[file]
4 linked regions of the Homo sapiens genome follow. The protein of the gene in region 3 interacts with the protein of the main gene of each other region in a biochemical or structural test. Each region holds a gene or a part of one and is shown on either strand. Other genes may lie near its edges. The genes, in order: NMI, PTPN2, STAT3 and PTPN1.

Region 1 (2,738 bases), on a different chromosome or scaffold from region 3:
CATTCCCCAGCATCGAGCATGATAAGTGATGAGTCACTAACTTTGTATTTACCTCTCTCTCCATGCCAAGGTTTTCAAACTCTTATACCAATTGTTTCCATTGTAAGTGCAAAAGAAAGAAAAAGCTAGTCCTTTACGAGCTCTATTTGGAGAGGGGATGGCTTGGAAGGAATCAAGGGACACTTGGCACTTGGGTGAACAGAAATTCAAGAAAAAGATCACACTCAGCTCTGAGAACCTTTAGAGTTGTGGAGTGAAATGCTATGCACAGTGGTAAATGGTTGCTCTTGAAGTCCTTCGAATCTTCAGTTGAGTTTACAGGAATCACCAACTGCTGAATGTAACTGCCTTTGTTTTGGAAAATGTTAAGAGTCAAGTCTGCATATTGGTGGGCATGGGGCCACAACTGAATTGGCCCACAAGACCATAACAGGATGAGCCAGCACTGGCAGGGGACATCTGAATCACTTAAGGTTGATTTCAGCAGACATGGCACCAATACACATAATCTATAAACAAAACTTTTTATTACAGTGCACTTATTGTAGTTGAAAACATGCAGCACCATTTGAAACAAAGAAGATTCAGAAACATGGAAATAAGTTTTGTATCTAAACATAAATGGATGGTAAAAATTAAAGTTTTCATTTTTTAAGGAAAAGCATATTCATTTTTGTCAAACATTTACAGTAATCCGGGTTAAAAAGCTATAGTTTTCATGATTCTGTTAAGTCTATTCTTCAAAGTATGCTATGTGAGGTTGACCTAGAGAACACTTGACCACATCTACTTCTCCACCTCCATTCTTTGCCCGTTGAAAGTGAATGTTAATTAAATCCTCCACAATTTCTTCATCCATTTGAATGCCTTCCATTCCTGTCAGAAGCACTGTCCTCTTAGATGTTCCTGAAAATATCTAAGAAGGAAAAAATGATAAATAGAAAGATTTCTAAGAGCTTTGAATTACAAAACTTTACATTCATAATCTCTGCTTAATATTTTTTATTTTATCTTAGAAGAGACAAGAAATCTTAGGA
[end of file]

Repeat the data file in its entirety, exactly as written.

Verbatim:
4 linked regions of the Homo sapiens genome follow. The protein of the gene in region 3 interacts with the protein of the main gene of each other region in a biochemical or structural test. Each region holds a gene or a part of one and is shown on either strand. Other genes may lie near its edges. The genes, in order: NMI, PTPN2, STAT3 and PTPN1.

Region 1 (2,738 bases), on a different chromosome or scaffold from region 3:
CATTCCCCAGCATCGAGCATGATAAGTGATGAGTCACTAACTTTGTATTTACCTCTCTCTCCATGCCAAGGTTTTCAAACTCTTATACCAATTGTTTCCATTGTAAGTGCAAAAGAAAGAAAAAGCTAGTCCTTTACGAGCTCTATTTGGAGAGGGGATGGCTTGGAAGGAATCAAGGGACACTTGGCACTTGGGTGAACAGAAATTCAAGAAAAAGATCACACTCAGCTCTGAGAACCTTTAGAGTTGTGGAGTGAAATGCTATGCACAGTGGTAAATGGTTGCTCTTGAAGTCCTTCGAATCTTCAGTTGAGTTTACAGGAATCACCAACTGCTGAATGTAACTGCCTTTGTTTTGGAAAATGTTAAGAGTCAAGTCTGCATATTGGTGGGCATGGGGCCACAACTGAATTGGCCCACAAGACCATAACAGGATGAGCCAGCACTGGCAGGGGACATCTGAATCACTTAAGGTTGATTTCAGCAGACATGGCACCAATACACATAATCTATAAACAAAACTTTTTATTACAGTGCACTTATTGTAGTTGAAAACATGCAGCACCATTTGAAACAAAGAAGATTCAGAAACATGGAAATAAGTTTTGTATCTAAACATAAATGGATGGTAAAAATTAAAGTTTTCATTTTTTAAGGAAAAGCATATTCATTTTTGTCAAACATTTACAGTAATCCGGGTTAAAAAGCTATAGTTTTCATGATTCTGTTAAGTCTATTCTTCAAAGTATGCTATGTGAGGTTGACCTAGAGAACACTTGACCACATCTACTTCTCCACCTCCATTCTTTGCCCGTTGAAAGTGAATGTTAATTAAATCCTCCACAATTTCTTCATCCATTTGAATGCCTTCCATTCCTGTCAGAAGCACTGTCCTCTTAGATGTTCCTGAAAATATCTAAGAAGGAAAAAATGATAAATAGAAAGATTTCTAAGAGCTTTGAATTACAAAACTTTACATTCATAATCTCTGCTTAATATTTTTTATTTTATCTTAGAAGAGACAAGAAATCTTAGGA